The 2018 meeting of the Society for the Social Studies of Science (4S), was held from August 29th to September 1st, (mostly) in the International Conference Center (ICC) in Sydney, Australia, and was dedicated to the theme of TRANSnational STS. As Kim Fortun, the current president of the society, asked: What, How and Why TRANS? This four-day event, itself made of so many sub-events, was convened for in the Southern Hemisphere for the second time ever (the first was Buenos Aires back in 2014); it was also the second time the meeting was held in the Asia-Pacific Region (after Tokyo, in 2010).
As its theme and location demonstrate, the annual 4S conference and the organizing society itself have been undergoing a transformation to include a more global community. Nevertheless, this does not necessarily mean that STS itself is becoming globalized. As 4S 2018 revealed, this international expansion is part of a process to recognize several flavors of inquiry that have been historically underrepresented in the community, expanding our intellectual tastes as STS scholars.
The inaugural day of the conference began with a panel discussion on STS publishing. Panelists celebrated the 2018 4S Infrastructure Prize, awarded to East Asian Science, Technology and Society: An International Journal (EASTS). The discussion highlighted the value of regional and topical diversity in the field, current challenges for open-access scholarly publishing and the need to “un-black box” editorial practices. In addition, the conference featured previous experiments in this area. The “Making & Doing” session was the main event of the day, held at the Powerhouse Museum of Applied Arts and Sciences. The museum was the perfect venue, reflecting the spirit of a session that acknowledged engagement and creativity outside of research papers. I felt that the nature of the event was well-suited to the spirit of the place, exposing the TRANS-disciplinary practices inherent in our field—practices that transcend printed ideas. In the evening, two plenaries continued the spirit of the event. A round-table discussion about “regional STS” and Kim Fortun’s Presidential Plenary both acknowledged multiplicity and history as focal points to frame this Australian experience.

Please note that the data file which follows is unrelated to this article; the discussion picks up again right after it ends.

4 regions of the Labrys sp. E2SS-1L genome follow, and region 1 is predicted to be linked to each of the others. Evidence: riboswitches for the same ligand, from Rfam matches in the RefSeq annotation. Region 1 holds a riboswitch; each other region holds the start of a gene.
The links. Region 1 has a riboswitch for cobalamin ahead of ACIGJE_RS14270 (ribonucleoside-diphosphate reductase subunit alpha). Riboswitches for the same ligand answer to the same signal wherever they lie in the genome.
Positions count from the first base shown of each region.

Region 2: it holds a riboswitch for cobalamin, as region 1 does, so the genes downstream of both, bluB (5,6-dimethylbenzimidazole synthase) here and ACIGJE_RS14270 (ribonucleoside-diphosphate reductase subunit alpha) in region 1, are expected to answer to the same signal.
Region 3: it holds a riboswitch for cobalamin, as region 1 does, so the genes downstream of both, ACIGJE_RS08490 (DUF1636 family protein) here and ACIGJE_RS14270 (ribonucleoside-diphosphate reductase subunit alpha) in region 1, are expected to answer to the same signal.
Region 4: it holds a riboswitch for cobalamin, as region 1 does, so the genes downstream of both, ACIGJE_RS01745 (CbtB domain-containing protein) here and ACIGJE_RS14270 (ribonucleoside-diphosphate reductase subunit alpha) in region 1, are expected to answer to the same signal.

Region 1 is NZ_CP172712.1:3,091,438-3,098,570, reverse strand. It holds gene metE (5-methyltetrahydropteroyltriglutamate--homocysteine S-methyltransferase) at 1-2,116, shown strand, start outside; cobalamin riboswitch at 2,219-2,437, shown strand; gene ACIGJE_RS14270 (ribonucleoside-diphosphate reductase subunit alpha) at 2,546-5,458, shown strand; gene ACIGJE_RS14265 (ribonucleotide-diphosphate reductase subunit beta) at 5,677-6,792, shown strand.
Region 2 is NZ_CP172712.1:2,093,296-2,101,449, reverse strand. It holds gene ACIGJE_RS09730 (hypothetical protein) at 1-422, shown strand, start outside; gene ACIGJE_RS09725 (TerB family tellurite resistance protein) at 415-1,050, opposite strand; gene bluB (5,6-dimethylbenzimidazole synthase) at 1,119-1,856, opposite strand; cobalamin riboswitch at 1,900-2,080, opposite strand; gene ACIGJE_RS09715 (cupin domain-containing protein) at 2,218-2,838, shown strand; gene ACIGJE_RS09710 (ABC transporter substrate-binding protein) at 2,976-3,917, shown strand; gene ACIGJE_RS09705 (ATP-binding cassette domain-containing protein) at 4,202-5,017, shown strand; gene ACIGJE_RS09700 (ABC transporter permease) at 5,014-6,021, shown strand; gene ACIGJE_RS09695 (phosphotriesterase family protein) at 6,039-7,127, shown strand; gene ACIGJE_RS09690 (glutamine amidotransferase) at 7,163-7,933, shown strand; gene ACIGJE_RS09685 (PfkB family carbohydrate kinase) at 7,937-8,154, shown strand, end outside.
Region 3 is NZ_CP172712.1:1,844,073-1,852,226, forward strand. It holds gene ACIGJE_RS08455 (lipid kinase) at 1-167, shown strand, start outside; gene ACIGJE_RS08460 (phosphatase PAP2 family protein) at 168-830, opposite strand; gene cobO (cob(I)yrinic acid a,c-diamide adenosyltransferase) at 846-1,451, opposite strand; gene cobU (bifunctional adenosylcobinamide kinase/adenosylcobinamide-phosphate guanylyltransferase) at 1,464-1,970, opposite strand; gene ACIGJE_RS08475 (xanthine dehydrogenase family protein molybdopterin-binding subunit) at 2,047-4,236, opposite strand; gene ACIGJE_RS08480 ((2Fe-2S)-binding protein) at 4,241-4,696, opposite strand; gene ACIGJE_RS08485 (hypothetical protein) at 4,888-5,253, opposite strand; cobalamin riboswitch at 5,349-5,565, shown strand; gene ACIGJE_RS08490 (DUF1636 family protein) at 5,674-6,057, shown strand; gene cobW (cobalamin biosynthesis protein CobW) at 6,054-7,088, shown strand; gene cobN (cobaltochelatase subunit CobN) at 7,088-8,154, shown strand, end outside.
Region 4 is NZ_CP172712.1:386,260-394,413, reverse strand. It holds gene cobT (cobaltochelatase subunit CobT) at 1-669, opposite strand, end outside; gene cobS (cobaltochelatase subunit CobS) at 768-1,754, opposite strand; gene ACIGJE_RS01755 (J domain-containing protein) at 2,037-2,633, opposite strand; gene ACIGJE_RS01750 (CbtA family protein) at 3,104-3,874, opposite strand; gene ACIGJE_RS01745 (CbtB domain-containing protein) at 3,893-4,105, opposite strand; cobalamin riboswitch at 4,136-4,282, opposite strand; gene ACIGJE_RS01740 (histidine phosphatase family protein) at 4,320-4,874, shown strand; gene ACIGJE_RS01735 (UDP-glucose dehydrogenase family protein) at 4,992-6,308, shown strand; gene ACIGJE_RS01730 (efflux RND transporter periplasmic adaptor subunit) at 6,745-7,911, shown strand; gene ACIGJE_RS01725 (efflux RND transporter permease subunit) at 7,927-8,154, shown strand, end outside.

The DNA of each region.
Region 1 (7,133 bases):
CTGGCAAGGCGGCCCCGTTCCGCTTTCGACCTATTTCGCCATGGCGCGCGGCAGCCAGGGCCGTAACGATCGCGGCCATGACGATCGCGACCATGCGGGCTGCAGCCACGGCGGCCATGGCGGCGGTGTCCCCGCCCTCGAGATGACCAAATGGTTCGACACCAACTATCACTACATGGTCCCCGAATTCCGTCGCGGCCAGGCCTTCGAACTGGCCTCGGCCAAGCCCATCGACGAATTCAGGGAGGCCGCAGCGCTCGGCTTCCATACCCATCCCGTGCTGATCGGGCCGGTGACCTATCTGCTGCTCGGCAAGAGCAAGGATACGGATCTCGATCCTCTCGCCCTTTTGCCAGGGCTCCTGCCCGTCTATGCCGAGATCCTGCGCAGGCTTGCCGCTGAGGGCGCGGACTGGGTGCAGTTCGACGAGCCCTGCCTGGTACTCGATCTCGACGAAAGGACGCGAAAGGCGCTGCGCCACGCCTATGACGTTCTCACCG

On the second day, on a walk around ICC, I encountered 26 parallel sessions, held from 9 to 5:30. The organization and program teams did an impressive job grouping and distributing so many papers–approximately 1100 in total! I think it is relevant that both teams were nationally and internationally diverse, with the strong presence of women. For me, these influences were felt in the experience, in the configuration of the days, and in the activities, and venues. These also created a more inclusive conference, making the trip to Australia feel very worthwhile. That night, a parallel event was the keynote for this conference. Helen Verran’s Dyason lecture, held in New South Wales’ library, was completely packed. In her talk, she invited us to reflect on knowledge spaces with strangers, using the inauguration of STS perspectives in Australia as an example. At the same time, she illustrated the complexities of acknowledging all tastes in her audience (dar en el gusto todos, in Spanish). The conversation about standpoints in the visual analysis, incomplete and complementary stories and grounding practices in the field, was rich and quite compelling.